9 p.m. Eileen McGann and Dick Morris, co-authors of Fleeced: How Barack Obama, Media Mockery of Terrorist Threats, Liberals Who Want to Kill Talk Radio, the Do-Nothing Congress, Companies That Help Iran, and Washington Lobbyists for Foreign Governments Are Scamming Us . . . and What to Do About It (Harper, $26.95, 9780061547751/0061547751), try to explain their subtitle. (Re-airs Sunday at 3 a.m., Monday at 5:45 a.m. and Sunday, July 20, at 4:45 p.m.)
10 p.m. After Words. Evan Kleiman interviews Raj Patel, author of Stuffed and Starved: The Hidden Battle for the World Food System (Melville House, $19.95, 9781933633497/1933633492). Patel explores the global food system and what he contends are its insufficiencies. (Re-airs Sunday at 6 p.m. and 9 p.m., Monday at 12 a.m. and 3 a.m., and Sunday, July 20, at 12 p.m.
Sunday, July 13
12 a.m. For an event hosted by McNally Robinson bookstore, New York, N.Y., John Gorenfeld, author of Bad Moon Rising: How Reverend Moon Created the Washington Times, Seduced the Religious Right, and Built an American Kingdom (PoliPointPress, $24.95, 9780979482236/0979482232), takes a critical look at the founder of the Unification Church. (Re-airs Sunday at 7 p.m., Monday at 7 a.m. and Sunday, August 3, at 8 a.m.)
2 a.m. Nicholas Daniloff, author of Of Spies and Spokesmen: My Life as a Cold War Correspondent (University of Missouri Press, $24.95, 9780826218049/0826218040), recounts his career reporting from the Soviet Union. (Re-airs Sunday at 11 p.m. and Monday at 4 a.m.)
8 p.m. S.E. Cupp and Brett Joshpe, co-authors of Why You're Wrong About The Right: Behind the Myths--The Surprising Truth About Conservatives (Threshold Editions, $25, 9781416562825/1416562826), argue against what they deem to be unfounded stereotypes about Republicans. (Re-airs Sunday, July 20, at 8 a.m. and 3 p.m., Monday, July 21, at 7 a.m. and Sunday, August 31, at 10 a.m.)
Brooklyn Bridge by Karen Hesse (Feiwel and Friends/Macmillan, $16.95, 9780312378868/0312378866, 240 pp., ages 10-14, September 2008)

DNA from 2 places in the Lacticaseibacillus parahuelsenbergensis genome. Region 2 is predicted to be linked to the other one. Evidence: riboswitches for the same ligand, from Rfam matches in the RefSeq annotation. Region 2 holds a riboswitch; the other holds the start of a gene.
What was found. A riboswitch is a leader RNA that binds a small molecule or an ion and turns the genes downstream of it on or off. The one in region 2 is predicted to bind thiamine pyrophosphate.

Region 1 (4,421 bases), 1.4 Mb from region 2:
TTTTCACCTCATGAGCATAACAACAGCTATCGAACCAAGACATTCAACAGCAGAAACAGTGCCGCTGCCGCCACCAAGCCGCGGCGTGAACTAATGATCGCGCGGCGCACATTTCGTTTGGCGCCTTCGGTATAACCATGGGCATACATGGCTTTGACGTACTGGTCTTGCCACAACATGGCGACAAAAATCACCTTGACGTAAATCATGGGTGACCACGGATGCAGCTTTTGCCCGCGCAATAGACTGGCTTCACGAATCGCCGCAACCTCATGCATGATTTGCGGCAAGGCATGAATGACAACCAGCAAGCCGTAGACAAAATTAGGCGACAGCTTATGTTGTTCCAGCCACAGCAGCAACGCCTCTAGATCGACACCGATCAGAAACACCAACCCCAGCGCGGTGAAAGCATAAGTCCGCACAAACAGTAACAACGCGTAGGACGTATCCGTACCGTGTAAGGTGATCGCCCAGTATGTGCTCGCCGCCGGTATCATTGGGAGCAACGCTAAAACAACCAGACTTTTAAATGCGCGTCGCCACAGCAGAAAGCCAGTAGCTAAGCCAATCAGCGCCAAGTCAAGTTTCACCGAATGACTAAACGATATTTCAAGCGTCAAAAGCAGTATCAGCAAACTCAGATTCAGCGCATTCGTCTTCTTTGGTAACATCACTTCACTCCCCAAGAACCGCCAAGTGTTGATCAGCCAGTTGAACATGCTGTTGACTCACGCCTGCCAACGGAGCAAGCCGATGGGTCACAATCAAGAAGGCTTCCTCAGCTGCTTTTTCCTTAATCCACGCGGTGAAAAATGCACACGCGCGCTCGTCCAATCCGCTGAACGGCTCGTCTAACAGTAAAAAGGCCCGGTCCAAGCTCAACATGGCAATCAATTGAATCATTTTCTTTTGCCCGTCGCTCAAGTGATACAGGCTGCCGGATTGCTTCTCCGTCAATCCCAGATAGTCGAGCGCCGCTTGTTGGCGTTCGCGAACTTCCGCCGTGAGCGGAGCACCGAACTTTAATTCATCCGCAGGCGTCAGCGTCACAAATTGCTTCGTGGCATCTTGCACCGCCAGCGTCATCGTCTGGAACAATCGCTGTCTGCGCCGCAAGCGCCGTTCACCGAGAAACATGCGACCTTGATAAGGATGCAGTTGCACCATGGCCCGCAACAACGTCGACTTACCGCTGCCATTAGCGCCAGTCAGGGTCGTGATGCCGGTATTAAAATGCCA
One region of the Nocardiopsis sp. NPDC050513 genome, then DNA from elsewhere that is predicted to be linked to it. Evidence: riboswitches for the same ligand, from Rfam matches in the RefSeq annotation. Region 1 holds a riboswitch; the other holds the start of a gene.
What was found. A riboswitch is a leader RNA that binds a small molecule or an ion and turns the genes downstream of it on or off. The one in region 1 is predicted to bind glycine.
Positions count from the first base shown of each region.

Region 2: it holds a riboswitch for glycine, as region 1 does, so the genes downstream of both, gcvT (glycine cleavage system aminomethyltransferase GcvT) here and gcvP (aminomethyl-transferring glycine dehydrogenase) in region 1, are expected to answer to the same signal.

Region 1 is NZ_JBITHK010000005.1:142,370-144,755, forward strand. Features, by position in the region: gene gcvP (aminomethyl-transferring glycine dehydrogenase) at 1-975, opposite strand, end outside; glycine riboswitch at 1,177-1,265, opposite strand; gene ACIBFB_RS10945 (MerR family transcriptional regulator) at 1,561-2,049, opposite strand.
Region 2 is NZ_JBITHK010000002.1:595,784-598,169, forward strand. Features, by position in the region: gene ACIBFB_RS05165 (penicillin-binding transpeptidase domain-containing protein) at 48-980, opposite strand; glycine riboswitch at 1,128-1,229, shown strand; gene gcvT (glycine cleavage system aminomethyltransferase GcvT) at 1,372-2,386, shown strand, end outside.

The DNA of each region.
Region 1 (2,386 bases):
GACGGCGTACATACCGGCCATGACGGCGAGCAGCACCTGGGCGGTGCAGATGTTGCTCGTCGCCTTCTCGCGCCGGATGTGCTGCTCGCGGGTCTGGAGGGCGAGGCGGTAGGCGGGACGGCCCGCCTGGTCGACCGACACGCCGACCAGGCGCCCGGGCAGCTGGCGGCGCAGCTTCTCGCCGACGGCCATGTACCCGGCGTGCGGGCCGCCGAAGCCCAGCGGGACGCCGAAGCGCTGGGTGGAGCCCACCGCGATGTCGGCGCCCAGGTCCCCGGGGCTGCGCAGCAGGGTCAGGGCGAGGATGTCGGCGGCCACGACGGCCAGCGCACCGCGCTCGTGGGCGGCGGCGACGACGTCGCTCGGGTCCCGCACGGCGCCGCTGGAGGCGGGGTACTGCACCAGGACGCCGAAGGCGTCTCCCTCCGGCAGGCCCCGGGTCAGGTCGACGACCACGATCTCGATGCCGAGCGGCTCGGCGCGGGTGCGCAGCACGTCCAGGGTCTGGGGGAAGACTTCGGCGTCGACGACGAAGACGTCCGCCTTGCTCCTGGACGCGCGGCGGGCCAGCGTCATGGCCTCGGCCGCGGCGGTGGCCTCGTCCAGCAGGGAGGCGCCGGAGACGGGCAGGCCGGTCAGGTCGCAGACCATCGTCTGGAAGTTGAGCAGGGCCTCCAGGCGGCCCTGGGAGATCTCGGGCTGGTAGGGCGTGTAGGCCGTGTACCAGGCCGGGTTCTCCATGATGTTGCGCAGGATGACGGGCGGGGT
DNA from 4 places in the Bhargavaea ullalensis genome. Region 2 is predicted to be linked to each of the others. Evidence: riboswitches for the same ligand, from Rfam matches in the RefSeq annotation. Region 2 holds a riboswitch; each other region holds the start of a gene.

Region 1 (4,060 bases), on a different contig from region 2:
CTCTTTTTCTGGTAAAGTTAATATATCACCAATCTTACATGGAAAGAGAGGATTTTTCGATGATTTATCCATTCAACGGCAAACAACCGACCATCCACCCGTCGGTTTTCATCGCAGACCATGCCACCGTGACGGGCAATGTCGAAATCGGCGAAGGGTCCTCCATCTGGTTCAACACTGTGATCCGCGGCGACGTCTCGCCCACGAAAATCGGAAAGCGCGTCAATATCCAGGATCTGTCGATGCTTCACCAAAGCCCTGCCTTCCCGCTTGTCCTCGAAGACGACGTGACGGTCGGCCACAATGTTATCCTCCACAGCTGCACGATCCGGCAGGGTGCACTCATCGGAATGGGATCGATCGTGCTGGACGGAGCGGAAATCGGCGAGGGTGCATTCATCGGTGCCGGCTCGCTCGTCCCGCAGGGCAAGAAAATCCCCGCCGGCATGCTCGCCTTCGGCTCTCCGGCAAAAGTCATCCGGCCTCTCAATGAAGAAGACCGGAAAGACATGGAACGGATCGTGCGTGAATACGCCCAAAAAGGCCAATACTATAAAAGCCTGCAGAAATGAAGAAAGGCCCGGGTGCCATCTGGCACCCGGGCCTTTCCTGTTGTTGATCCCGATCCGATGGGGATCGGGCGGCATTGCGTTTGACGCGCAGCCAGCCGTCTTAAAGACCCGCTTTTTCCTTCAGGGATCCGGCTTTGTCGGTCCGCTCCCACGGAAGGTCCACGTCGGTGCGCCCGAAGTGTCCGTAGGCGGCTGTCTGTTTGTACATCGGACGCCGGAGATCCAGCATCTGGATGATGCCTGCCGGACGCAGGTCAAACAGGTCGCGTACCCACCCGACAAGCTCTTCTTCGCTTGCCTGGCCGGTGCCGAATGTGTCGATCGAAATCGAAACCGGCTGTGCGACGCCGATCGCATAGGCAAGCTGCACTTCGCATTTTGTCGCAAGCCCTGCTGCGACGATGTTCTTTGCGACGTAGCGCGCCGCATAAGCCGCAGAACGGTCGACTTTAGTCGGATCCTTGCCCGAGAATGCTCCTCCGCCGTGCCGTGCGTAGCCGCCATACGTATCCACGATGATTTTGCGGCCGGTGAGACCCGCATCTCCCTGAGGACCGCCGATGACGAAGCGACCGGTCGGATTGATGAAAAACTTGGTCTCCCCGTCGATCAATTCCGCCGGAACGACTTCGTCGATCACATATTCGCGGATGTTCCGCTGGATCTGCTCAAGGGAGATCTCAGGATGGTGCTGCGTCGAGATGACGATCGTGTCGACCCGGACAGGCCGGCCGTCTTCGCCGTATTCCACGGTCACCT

Setting her novel during the summer of 1903 in Brooklyn, Newbery Medalist Hesse (Out of the Dust) delves into the lives of a Jewish family that fled persecution in Russia even earlier than the characters in her Letters from Rifka (who left in 1919). Fourteen-year-old narrator Joseph Michtom ("rhymes with 'victim'") dreams of one day going to Coney Island, like Dilly Lepkoff, the pickle vendor. That would make Joseph truly "lucky," he thinks. But Joseph has a great deal to be grateful for: His father, who came to Brooklyn 16 years ago, runs a successful candy business ("While Brooklyn slept Papa turned the window of Michtom's Novelty Store into a candy fantasy"). And in February, after Mama saw a cartoon of President Theodore Roosevelt refusing to shoot a bear cub in Mississippi, she got the idea that they should make stuffed bears with movable limbs--and the Michtoms can't make them fast enough. Hesse explores the subtleties of an immigrant community in which some families have more than others, whether it be money or health, as well as what drives its members apart and what brings them together. One of the novel's most moving scenes involves Joseph's Aunt Golda, whom he lovingly calls "The Queen," and how he and she together define what makes an American. Another depicts the spontaneous kindness the neighborhood boys show Jacob Rostowsky, who was mentally damaged in Russia by the butt of a Cossack's rifle, in a game of pickup baseball. A row with his parents leads Joseph to a trip to Coney Island that changes his outlook on everything, and when Joseph's three-year-old brother, Benjamin, gives his beloved Teddy bear (the very first one his parents ever made) to an orphan girl, Joseph wonders, "What bear had I been carrying . . . And what would it take for me to let it go?" Hesse lays out many surprising discoveries, for Joseph and for the rest of his family. Some people harbor secrets of great bravery, others of great cowardice. But the characters here are deeply human. A subplot about a group of children living under the Brooklyn Bridge is not fully integrated into the plot and can be distracting at times, but it does demonstrate to readers the dire circumstances for many immigrant families, especially children. Ultimately, this is the moving story of the pivotal summer in which Joseph Michtom becomes a man.--Jennifer M. Brown